In September 2011, 17 public and private partners signed the project plan Zuid Works (Zuid Werkt) and, beginning in July 2012, put their promises into practice. This team became the core of the NPRZ and currently focuses on three main areas: better education and training, reducing unemployment and improving the living environment. The hope is that together, these improvements can have a trickle-down effect, raising the standard of living and reducing crime across the seven focus districts in Zuid.
For the last two years, the NPRZ has been gathering momentum. Most projects are being implemented on schedule. “Education,” the first pillar of the NPRZ program, addresses the quality of schools and training programs throughout Zuid. Schools involved in the program have extended teaching hours and 18 of the 34 schools in the focus districts now offer children six to ten hours of extra lessons per week. Five “district teams” have also been dispersed across Zuid to provide practical help and hands-on support to vulnerable families — sometimes literally around the kitchen table.
Under the “Employment” pillar, the focus groups are welfare recipients and high school graduates. Last year, implementation of a new program called Career Start Guarantees (courses with a job guarantee after completion) proved difficult. This year, the NPRZ team members hope to make a number of agreements with private companies to make this attractive plan a reality. Another program within the NPRZ helps match unemployed residents with suitable work, reducing the number of welfare-dependents and preventing benefits fraud.
The third program pillar, “Living environment” is concerned with both public and private space. In autumn 2012, the government, community and local corporations signed a voluntary agreement to invest 120 million euros in large housing projects. While Zuid currently has 35,000 homes that need serious renovation, the project will begin with 4,750 homes within the focus districts. Over the next three years, 494 million euros will be invested in renovation, demolition and new construction throughout Zuid. And, based on reactions from the Citizens’ Summit 2013, local residents support these NPRZ ambitions.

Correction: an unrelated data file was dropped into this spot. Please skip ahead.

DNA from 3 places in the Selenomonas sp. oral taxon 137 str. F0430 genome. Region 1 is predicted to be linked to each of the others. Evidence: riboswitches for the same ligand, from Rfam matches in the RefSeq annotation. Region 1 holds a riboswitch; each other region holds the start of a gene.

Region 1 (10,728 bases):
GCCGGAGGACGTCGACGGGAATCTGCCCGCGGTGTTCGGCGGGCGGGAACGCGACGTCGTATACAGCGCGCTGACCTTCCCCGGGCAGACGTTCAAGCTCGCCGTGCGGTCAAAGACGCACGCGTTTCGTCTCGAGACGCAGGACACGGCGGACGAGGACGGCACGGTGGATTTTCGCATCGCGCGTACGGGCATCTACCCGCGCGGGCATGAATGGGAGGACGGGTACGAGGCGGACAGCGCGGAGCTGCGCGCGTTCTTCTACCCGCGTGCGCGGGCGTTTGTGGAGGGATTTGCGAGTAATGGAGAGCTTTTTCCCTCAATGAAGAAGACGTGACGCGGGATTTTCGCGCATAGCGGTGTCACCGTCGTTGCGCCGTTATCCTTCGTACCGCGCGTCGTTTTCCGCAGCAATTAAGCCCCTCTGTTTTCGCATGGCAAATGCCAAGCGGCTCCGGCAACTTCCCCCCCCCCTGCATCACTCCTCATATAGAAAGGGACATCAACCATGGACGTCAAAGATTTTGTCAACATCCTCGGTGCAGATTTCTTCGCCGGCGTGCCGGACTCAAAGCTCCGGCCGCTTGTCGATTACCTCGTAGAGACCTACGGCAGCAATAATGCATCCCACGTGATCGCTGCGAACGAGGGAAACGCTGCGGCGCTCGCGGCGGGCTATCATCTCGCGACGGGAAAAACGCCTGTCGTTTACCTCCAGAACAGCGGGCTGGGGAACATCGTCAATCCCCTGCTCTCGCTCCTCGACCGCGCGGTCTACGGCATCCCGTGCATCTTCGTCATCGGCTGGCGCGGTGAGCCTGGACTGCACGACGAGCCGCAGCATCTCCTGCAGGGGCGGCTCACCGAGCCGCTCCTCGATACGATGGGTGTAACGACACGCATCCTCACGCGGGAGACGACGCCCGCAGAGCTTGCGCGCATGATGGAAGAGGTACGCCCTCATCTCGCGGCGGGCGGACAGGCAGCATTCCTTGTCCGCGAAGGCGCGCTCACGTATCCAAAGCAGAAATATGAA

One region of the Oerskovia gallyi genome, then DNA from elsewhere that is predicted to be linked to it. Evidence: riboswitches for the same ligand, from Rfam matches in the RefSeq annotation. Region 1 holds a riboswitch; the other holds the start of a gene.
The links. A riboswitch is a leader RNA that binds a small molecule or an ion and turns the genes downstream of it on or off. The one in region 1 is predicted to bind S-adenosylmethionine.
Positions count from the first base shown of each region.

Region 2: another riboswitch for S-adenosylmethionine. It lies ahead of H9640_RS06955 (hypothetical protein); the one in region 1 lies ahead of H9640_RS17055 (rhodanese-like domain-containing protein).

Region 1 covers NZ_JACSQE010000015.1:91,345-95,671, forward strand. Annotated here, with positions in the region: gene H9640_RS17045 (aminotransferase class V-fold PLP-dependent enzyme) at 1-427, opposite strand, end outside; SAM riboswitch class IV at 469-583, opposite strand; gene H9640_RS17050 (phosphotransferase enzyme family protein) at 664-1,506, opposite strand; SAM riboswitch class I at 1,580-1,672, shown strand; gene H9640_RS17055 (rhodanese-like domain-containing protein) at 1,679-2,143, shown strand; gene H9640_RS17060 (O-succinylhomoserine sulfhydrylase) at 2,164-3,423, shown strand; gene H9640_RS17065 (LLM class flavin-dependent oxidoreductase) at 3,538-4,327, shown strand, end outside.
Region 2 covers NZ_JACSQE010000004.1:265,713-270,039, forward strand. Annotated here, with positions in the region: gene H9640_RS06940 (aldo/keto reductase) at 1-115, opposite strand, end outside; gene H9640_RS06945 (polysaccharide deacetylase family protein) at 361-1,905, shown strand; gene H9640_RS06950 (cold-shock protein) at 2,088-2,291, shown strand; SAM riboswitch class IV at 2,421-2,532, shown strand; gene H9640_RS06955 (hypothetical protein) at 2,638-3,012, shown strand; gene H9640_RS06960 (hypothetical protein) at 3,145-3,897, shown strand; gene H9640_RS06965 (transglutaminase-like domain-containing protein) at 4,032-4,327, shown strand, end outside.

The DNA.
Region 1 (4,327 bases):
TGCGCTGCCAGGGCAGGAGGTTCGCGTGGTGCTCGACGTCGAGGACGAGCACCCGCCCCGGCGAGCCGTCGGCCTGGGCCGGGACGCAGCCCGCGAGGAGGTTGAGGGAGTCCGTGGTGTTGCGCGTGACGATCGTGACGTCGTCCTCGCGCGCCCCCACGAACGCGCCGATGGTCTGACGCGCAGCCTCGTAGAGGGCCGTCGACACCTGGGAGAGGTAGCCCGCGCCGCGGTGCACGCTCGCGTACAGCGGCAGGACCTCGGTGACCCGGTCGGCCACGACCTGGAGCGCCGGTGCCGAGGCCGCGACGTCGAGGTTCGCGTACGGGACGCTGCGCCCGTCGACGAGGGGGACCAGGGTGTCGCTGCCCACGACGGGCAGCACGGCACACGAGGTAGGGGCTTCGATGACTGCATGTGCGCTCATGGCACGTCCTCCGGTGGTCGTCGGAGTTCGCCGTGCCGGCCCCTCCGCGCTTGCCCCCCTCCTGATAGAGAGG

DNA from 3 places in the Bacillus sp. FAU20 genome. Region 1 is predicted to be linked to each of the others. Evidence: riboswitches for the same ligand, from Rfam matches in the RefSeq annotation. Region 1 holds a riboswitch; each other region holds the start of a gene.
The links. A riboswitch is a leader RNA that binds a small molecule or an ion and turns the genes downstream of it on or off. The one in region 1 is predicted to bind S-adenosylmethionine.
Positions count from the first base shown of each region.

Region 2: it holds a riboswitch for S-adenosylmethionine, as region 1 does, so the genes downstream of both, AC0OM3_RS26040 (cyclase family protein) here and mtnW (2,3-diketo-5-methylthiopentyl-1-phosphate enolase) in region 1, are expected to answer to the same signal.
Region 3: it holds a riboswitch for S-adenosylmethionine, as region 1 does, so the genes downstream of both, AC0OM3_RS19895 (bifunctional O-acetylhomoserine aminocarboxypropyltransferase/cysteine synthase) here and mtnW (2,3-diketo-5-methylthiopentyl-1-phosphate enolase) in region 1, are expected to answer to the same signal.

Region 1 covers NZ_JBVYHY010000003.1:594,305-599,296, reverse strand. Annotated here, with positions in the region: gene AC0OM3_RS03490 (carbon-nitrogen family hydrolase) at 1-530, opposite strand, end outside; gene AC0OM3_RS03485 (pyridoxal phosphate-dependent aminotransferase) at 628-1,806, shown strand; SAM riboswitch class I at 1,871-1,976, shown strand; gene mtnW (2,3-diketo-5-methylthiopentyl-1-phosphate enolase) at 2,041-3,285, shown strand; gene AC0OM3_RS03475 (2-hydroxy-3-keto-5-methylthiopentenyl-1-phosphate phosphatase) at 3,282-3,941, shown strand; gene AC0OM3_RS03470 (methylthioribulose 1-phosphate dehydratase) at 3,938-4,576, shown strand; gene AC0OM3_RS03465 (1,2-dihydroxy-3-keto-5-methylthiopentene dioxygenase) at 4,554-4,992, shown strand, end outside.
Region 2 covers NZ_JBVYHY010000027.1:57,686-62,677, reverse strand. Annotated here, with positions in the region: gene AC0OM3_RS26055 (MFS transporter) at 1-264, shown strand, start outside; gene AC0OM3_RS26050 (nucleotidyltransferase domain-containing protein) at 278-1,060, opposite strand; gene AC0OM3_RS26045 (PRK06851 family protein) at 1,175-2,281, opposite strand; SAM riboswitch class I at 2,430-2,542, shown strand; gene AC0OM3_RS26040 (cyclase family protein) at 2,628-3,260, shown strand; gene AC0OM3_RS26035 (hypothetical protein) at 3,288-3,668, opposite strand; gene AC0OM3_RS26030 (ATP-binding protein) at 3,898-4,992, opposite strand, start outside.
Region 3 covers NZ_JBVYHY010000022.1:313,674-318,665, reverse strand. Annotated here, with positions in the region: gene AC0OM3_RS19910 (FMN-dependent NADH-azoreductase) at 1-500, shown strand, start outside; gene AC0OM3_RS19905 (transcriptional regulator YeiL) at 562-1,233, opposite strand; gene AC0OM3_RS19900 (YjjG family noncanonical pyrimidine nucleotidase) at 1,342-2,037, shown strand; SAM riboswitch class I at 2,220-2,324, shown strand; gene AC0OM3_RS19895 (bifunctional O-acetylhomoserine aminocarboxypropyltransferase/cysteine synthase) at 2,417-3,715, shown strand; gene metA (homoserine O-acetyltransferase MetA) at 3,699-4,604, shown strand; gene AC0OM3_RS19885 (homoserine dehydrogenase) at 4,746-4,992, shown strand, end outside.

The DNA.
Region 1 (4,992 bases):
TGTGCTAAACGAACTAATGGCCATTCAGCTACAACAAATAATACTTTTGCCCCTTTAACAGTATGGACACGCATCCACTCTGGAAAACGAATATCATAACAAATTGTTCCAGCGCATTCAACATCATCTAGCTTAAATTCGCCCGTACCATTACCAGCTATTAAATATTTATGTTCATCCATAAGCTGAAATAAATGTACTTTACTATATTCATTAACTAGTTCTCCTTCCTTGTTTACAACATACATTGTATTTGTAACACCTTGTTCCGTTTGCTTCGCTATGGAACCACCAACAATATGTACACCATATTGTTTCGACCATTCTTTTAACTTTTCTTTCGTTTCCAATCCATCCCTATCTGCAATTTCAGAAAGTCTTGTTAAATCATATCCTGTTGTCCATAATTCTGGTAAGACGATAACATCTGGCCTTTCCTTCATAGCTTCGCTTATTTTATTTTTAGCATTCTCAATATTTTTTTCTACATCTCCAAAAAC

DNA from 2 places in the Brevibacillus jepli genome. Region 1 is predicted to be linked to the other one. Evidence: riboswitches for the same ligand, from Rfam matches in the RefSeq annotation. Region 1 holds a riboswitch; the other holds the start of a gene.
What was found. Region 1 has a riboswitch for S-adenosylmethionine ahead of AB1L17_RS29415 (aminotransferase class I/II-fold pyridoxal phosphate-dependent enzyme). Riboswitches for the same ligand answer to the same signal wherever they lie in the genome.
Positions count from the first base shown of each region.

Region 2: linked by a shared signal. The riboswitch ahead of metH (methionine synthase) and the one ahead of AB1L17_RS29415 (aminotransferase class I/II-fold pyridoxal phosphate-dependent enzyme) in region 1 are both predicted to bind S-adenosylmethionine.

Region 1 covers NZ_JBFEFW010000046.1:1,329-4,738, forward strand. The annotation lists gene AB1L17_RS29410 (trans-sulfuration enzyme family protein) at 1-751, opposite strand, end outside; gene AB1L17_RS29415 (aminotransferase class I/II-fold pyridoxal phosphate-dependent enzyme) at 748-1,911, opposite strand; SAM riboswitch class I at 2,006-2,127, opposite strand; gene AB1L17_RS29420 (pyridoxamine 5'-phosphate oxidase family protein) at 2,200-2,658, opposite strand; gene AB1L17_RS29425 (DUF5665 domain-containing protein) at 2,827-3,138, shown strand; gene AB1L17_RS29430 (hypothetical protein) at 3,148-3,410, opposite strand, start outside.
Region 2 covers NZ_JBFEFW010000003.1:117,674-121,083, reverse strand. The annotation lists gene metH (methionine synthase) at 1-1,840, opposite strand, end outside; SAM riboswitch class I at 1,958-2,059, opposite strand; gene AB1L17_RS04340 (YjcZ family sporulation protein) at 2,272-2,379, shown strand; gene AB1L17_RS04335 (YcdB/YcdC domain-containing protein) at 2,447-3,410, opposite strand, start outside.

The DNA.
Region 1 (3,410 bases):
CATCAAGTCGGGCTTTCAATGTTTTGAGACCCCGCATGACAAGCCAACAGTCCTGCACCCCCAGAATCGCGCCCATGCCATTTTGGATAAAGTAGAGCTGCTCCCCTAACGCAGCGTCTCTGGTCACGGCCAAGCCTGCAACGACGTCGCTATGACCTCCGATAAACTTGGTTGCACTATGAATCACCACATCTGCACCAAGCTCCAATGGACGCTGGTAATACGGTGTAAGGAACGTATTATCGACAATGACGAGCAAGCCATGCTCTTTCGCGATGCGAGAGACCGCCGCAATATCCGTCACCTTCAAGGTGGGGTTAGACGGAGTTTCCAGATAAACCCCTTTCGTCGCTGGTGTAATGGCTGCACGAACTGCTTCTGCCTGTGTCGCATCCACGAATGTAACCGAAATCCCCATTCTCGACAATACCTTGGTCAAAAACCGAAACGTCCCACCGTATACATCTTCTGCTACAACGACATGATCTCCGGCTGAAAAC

The thing about Zuid is, the potential in this area is almost incalculable. Artists are attracted by the low rents and unused spaces, while creative entrepreneurs have started some of the best coffee shops and hand-crafted goods stores in the city. The area’s ethnic diversity fosters a huge variation in restaurants and shops. The former industrial spaces have a punk aesthetic that is almost impossible to find elsewhere in the city. The social challenges, however, mean that these urban pioneers must be brave. Most inhabitants leave Zuid as soon as their financial circumstances make it feasible, leaving the area marooned in poverty. For the NPRZ to have any effect at all, local residents will need to invest as much as the government. Only their investment will be in themselves, their neighborhoods and their children’s educations. The rest of Rotterdam also has an investment to make: reconnecting Zuid to the northern half of the city. The result of this combined effort could be a city that offers the best of all worlds: ethnic, economic and social diversity without the crime and fear that currently plagues nearly one-third of Rotterdam’s citizens. Not a bad deal, if we are willing to make it.